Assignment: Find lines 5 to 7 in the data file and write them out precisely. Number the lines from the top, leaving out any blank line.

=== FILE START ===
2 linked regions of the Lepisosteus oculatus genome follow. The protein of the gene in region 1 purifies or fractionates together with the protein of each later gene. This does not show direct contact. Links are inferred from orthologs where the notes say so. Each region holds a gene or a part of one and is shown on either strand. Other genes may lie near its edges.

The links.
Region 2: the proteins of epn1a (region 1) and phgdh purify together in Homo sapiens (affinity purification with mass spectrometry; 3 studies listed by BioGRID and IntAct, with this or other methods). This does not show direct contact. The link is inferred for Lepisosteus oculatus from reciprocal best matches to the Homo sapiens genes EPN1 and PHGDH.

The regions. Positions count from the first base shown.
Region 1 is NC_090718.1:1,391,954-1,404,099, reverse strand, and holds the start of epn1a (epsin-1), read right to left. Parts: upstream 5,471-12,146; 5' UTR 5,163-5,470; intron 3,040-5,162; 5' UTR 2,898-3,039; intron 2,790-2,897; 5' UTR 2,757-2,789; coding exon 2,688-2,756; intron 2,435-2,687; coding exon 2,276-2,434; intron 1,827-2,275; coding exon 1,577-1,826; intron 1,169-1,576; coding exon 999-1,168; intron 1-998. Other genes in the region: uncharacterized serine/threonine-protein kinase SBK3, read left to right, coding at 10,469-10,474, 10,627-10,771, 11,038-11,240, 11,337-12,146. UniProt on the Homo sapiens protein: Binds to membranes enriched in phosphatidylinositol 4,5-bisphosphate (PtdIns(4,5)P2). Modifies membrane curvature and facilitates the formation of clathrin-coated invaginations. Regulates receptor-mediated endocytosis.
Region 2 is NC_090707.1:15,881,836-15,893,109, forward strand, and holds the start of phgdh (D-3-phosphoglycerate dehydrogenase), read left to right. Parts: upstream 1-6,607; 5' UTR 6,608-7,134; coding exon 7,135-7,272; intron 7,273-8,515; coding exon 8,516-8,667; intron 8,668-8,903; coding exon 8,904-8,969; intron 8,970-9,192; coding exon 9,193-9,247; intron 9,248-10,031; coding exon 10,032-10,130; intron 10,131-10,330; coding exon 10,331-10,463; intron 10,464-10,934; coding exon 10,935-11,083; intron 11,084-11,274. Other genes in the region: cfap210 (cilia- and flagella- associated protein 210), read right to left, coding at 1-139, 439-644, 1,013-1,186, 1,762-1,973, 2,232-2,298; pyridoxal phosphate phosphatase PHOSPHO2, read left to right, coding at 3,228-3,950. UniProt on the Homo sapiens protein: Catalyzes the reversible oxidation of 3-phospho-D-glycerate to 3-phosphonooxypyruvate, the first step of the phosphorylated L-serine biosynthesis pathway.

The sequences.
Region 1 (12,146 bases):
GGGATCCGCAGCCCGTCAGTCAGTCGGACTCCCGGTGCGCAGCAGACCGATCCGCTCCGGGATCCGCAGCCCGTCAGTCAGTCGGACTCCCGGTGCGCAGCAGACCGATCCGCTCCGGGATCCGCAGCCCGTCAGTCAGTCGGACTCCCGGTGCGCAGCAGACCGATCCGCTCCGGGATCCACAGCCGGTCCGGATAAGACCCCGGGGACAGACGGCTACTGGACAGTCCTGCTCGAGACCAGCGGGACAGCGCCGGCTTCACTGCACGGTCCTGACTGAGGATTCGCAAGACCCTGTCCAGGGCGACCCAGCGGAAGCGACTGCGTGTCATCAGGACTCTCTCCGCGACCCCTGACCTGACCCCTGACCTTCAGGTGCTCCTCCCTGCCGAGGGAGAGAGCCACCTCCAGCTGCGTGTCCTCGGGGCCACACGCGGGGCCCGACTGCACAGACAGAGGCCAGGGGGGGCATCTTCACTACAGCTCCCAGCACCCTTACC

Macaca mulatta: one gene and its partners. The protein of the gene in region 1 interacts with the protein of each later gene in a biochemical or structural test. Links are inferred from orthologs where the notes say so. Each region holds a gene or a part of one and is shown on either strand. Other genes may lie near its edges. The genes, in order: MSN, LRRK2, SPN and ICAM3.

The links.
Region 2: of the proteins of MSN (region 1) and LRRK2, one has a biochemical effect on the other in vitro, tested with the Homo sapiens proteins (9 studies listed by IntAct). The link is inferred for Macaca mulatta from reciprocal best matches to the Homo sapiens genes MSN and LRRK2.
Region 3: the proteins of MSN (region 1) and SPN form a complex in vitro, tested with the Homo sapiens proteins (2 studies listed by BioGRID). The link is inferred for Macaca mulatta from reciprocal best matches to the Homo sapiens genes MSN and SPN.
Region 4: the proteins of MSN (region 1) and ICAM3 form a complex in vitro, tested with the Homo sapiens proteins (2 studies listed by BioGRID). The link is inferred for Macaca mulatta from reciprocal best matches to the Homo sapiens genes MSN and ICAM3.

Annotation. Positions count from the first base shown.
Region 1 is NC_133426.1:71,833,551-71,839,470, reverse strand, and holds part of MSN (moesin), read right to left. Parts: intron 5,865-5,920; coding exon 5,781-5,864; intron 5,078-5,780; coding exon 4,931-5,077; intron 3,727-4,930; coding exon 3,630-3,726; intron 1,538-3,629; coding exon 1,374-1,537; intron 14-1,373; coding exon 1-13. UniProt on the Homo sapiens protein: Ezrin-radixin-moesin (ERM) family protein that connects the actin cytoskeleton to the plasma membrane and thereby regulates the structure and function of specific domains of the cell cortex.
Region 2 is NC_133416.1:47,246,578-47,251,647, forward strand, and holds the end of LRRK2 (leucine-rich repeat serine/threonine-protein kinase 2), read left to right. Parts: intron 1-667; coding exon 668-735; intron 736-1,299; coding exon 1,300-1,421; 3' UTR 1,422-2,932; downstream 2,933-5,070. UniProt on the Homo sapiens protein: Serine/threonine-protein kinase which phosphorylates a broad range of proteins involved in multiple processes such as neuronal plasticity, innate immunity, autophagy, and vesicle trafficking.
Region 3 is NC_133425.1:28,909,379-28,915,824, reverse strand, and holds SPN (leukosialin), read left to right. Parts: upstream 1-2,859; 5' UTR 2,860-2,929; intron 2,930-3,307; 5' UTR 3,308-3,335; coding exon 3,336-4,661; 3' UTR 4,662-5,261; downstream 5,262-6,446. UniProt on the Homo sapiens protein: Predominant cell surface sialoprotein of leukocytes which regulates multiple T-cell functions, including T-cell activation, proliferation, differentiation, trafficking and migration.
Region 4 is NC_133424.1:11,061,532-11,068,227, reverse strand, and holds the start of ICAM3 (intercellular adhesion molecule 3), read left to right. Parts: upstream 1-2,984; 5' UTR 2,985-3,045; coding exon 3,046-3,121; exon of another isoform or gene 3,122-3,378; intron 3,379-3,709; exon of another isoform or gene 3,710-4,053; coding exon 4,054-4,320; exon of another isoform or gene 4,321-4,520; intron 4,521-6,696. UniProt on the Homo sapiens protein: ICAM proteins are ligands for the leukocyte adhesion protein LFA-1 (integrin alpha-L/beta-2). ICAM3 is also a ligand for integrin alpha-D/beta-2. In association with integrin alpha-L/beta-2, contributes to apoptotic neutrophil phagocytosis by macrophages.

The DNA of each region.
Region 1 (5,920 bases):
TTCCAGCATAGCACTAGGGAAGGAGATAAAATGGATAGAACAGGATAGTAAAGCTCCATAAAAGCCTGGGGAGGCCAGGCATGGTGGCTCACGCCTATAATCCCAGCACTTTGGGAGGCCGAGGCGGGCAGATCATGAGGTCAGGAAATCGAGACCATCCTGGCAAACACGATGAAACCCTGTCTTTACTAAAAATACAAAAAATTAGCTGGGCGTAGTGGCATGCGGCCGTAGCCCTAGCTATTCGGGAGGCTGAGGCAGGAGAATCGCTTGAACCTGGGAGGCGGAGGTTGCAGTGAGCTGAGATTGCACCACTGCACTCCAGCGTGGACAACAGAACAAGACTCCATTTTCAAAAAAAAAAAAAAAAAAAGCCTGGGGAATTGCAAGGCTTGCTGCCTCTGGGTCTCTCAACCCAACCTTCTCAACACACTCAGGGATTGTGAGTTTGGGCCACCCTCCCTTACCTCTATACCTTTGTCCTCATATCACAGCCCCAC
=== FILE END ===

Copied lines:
Region 1 is NC_090718.1:1,391,954-1,404,099, reverse strand, and holds the start of epn1a (epsin-1), read right to left. Parts: upstream 5,471-12,146; 5' UTR 5,163-5,470; intron 3,040-5,162; 5' UTR 2,898-3,039; intron 2,790-2,897; 5' UTR 2,757-2,789; coding exon 2,688-2,756; intron 2,435-2,687; coding exon 2,276-2,434; intron 1,827-2,275; coding exon 1,577-1,826; intron 1,169-1,576; coding exon 999-1,168; intron 1-998. Other genes in the region: uncharacterized serine/threonine-protein kinase SBK3, read left to right, coding at 10,469-10,474, 10,627-10,771, 11,038-11,240, 11,337-12,146. UniProt on the Homo sapiens protein: Binds to membranes enriched in phosphatidylinositol 4,5-bisphosphate (PtdIns(4,5)P2). Modifies membrane curvature and facilitates the formation of clathrin-coated invaginations. Regulates receptor-mediated endocytosis.
Region 2 is NC_090707.1:15,881,836-15,893,109, forward strand, and holds the start of phgdh (D-3-phosphoglycerate dehydrogenase), read left to right. Parts: upstream 1-6,607; 5' UTR 6,608-7,134; coding exon 7,135-7,272; intron 7,273-8,515; coding exon 8,516-8,667; intron 8,668-8,903; coding exon 8,904-8,969; intron 8,970-9,192; coding exon 9,193-9,247; intron 9,248-10,031; coding exon 10,032-10,130; intron 10,131-10,330; coding exon 10,331-10,463; intron 10,464-10,934; coding exon 10,935-11,083; intron 11,084-11,274. Other genes in the region: cfap210 (cilia- and flagella- associated protein 210), read right to left, coding at 1-139, 439-644, 1,013-1,186, 1,762-1,973, 2,232-2,298; pyridoxal phosphate phosphatase PHOSPHO2, read left to right, coding at 3,228-3,950. UniProt on the Homo sapiens protein: Catalyzes the reversible oxidation of 3-phospho-D-glycerate to 3-phosphonooxypyruvate, the first step of the phosphorylated L-serine biosynthesis pathway.

The sequences.